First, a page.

I don’t know about you, but I wish my birthday parties as a kid had been this awesome. Badass live band, fog machines, Rodney Anonymous of The Dead Milkmen serving cake to me and my gothed-up sugared-up friends.
The video for “Everything” from Psychic Teens‘ new LP Nerve depicts the coolest kids’ party ever (at least in a punk rock kind of way) – and in order to do that, the band basically threw the coolest kids’ party ever, inviting their longtime friends who’d reached child-rearing age to bring their families to PhilaMOCA for an afternoon shoot. Continue reading →
So we’ve talked a bunch these past couple days about Philly four-piece Thin Lips, and the serious undertones of their seriously catchy punk rock. The way they find release from personal struggles in loud riffs and fast drums.
But there’s another way the band finds release: by making sure fun is a conscious a part of their personas. We certainly saw that in the video for “Never Again,” where the band plays itself, a rival band and various audience members in attendance at a musical face-off at Kung Fu Necktie. Chrissy Tashjian told Noisey that it was “our homosexual Blink 182 video” and that about sums up the goofy party vibe they chose to visualize their hard luck anthem.
Today, there’s a new video for another Thin Lips song. And yes, it’s also got a total party atmosphere. Continue reading →
Digging deep into the unearthly tones and nervy vibes of Cocteau Twins and Dead Can Dance, of Cranes and Bauhaus, is the new Philly project Lunacy. It’s a solo outing by Nick Kulp from Far-Out Fangtooth and Creepoid, and it releases its debut five-song EP on Brooklyn cassette label Time Castle Tapes this Friday, May 20th.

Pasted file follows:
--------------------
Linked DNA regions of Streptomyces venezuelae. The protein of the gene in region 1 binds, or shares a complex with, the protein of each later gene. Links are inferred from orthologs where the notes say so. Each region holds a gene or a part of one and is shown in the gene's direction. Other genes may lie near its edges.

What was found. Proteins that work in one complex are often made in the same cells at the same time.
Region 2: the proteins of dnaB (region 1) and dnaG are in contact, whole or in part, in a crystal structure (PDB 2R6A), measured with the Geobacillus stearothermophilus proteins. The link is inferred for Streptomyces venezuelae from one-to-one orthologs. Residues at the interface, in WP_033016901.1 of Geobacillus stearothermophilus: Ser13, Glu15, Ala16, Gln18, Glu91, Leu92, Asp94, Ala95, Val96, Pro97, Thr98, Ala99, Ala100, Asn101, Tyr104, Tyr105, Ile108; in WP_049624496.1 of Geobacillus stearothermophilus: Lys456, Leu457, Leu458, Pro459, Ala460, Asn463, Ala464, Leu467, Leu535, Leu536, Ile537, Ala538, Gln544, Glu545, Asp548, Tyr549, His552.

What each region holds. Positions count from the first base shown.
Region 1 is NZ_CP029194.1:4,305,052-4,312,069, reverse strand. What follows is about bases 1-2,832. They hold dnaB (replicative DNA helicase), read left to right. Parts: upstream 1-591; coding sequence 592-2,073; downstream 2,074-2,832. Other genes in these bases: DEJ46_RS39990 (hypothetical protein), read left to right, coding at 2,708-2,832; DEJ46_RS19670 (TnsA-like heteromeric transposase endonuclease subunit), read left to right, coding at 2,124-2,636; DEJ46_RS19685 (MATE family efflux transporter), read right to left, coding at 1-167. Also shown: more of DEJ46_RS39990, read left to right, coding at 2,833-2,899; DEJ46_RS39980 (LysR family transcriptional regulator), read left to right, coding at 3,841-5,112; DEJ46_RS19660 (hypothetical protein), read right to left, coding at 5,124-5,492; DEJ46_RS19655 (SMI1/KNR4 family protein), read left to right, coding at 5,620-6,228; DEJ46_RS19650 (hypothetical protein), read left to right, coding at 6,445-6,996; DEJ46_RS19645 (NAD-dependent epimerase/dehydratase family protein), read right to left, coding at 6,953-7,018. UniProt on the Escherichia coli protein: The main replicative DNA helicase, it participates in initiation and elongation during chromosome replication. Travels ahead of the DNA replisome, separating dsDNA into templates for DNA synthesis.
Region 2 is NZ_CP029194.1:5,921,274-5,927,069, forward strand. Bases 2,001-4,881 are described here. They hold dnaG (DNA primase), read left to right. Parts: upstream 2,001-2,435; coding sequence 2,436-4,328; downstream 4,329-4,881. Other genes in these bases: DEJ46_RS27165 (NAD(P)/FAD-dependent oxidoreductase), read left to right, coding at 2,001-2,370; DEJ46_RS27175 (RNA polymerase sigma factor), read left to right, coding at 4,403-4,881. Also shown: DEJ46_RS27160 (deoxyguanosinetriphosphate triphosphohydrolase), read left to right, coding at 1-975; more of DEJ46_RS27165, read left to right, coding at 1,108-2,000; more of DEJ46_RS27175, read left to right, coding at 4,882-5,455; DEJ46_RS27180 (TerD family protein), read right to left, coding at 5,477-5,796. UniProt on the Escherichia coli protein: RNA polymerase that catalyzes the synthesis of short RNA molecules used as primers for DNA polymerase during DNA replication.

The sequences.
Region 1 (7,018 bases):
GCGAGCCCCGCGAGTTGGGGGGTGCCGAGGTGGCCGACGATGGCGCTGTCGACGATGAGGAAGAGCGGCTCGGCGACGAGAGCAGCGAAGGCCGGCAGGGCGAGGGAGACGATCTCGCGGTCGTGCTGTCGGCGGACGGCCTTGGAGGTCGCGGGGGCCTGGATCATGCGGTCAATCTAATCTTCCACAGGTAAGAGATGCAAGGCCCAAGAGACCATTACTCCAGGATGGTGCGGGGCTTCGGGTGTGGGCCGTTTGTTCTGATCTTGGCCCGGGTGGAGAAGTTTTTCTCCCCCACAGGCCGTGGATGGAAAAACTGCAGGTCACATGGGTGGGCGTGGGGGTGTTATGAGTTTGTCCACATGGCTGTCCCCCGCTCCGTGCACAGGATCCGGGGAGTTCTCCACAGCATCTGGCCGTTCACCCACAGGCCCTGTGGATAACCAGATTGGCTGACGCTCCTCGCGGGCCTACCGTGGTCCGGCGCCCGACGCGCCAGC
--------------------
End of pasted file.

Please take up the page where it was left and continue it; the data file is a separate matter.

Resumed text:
With the release looming, Lunacy released a new music video for the song “Crypt Ring,” directed by Vince Alvare, Kulp’s longtime bandmate from Fangtooth. With layers of psychedelic colors and abstract projections co-mingling, it looks like something that might have been heavily circulated on homemade VHS comps picked up at South Street goth haven Digital Underground circa 1996. It looks like it would have shown in a Berlin art gallery circa 1990.Continue reading →
It’s like that Bob Marley song goes: roots, rock, reggae.
Central Pennsylvania rooted Philly rockers The Snails got their start playing reggae as high schoolers, but quickly expanded their sonic palette. A big influence, undeniably, was punk rock and The Clash, who dipped their feet in all manner of sonic waters in a decade-long career. But also The Specials, Bob Dylan…even the gruff soul of Dr. Dog, who you can hear undeniable traces of on “Sedated,” which opens The Snails’ Key Studio Session.
At the front of the band is songwriter-guitarist Todd Fausnacht, whose timeless vocals bounce and cavort across tracks that move energetically from one to the next. The swaying breeze of “Liberty Street Lights” glides directly into the swaggering garage rock dance of “Press Play,” into the confrontational anthem of “Basement,” an ode to authenticity and artistic integrity. Continue reading →
Support for The Key Studio Sessions, from Dogfish Head
In the third act of Riff Hard, the fierce new long-player from Philly punk four-piece Thin Lips, frontwoman Chrissy Tashjian crafts a particularly striking image.
“Smoking out my window,” she sings. “Learning to let go.” Eight words, eleven syllables, five seconds. Yet so perfect. The song is “I Wonder,” a sprinting rager with twinkling hammer-on guitar leads and a chrunching, crushing rhythm. It’s invigorating in sound, boasting serious flail-around-the-room / go-for-a-hard-run / bike-from-West-Philly-to-Fishtown-in-the-rain kind of energy. But more affecting is the lyrical content, where Tashjian opens herself up as vulnerably as possible.